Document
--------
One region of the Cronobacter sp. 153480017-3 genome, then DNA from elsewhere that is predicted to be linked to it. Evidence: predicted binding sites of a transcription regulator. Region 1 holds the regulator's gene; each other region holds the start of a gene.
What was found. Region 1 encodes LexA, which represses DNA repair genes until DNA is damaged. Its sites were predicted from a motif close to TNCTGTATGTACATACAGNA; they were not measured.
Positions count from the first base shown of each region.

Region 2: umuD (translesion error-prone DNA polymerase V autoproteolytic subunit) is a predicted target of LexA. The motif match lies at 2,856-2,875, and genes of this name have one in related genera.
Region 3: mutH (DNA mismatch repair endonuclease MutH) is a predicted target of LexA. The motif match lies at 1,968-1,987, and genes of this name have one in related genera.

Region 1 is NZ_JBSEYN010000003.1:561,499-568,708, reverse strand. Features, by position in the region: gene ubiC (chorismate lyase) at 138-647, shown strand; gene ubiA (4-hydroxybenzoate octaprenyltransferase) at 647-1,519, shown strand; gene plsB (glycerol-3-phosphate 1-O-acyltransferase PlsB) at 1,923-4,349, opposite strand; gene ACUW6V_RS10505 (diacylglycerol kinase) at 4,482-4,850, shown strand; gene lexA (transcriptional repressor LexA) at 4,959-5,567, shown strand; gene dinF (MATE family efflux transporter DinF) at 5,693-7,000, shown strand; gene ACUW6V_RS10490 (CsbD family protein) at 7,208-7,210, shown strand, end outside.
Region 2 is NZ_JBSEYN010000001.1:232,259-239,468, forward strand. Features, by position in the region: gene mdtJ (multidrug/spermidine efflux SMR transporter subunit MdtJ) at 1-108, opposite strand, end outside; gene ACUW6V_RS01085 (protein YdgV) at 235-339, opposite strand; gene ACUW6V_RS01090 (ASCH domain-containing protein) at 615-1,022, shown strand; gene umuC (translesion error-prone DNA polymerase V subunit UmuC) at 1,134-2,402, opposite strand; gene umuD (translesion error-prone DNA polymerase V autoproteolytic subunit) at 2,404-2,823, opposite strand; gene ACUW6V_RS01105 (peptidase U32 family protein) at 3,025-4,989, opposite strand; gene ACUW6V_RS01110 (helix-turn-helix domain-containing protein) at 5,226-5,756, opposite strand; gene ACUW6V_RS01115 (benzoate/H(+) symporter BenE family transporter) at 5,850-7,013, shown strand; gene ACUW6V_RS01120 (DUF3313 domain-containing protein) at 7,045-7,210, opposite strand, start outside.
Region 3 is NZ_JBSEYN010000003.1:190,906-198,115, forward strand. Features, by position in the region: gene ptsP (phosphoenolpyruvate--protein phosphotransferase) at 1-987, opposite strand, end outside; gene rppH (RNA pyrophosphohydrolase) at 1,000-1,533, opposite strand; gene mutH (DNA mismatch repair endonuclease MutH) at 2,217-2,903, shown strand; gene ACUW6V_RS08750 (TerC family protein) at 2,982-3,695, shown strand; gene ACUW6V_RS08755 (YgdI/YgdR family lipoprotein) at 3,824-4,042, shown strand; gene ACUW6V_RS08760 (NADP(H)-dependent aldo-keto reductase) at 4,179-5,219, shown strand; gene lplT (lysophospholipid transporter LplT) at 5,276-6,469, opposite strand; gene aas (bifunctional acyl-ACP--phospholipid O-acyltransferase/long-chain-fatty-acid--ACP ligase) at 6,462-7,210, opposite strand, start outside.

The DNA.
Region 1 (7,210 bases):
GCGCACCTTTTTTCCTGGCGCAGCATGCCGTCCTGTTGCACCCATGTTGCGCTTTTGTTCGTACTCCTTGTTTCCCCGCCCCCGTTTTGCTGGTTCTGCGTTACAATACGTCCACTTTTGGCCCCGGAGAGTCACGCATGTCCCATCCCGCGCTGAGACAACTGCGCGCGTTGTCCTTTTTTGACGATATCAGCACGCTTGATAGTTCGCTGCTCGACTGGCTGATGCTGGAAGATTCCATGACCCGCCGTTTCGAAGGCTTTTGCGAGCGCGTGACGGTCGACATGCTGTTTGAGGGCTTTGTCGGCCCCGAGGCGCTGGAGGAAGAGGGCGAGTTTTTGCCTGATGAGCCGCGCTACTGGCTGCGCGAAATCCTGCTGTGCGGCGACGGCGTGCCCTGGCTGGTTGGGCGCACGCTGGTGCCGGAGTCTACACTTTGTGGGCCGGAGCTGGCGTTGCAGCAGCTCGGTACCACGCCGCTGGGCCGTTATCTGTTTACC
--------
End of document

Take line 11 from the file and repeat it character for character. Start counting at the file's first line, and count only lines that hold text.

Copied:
GCGCACCTTTTTTCCTGGCGCAGCATGCCGTCCTGTTGCACCCATGTTGCGCTTTTGTTCGTACTCCTTGTTTCCCCGCCCCCGTTTTGCTGGTTCTGCGTTACAATACGTCCACTTTTGGCCCCGGAGAGTCACGCATGTCCCATCCCGCGCTGAGACAACTGCGCGCGTTGTCCTTTTTTGACGATATCAGCACGCTTGATAGTTCGCTGCTCGACTGGCTGATGCTGGAAGATTCCATGACCCGCCGTTTCGAAGGCTTTTGCGAGCGCGTGACGGTCGACATGCTGTTTGAGGGCTTTGTCGGCCCCGAGGCGCTGGAGGAAGAGGGCGAGTTTTTGCCTGATGAGCCGCGCTACTGGCTGCGCGAAATCCTGCTGTGCGGCGACGGCGTGCCCTGGCTGGTTGGGCGCACGCTGGTGCCGGAGTCTACACTTTGTGGGCCGGAGCTGGCGTTGCAGCAGCTCGGTACCACGCCGCTGGGCCGTTATCTGTTTACC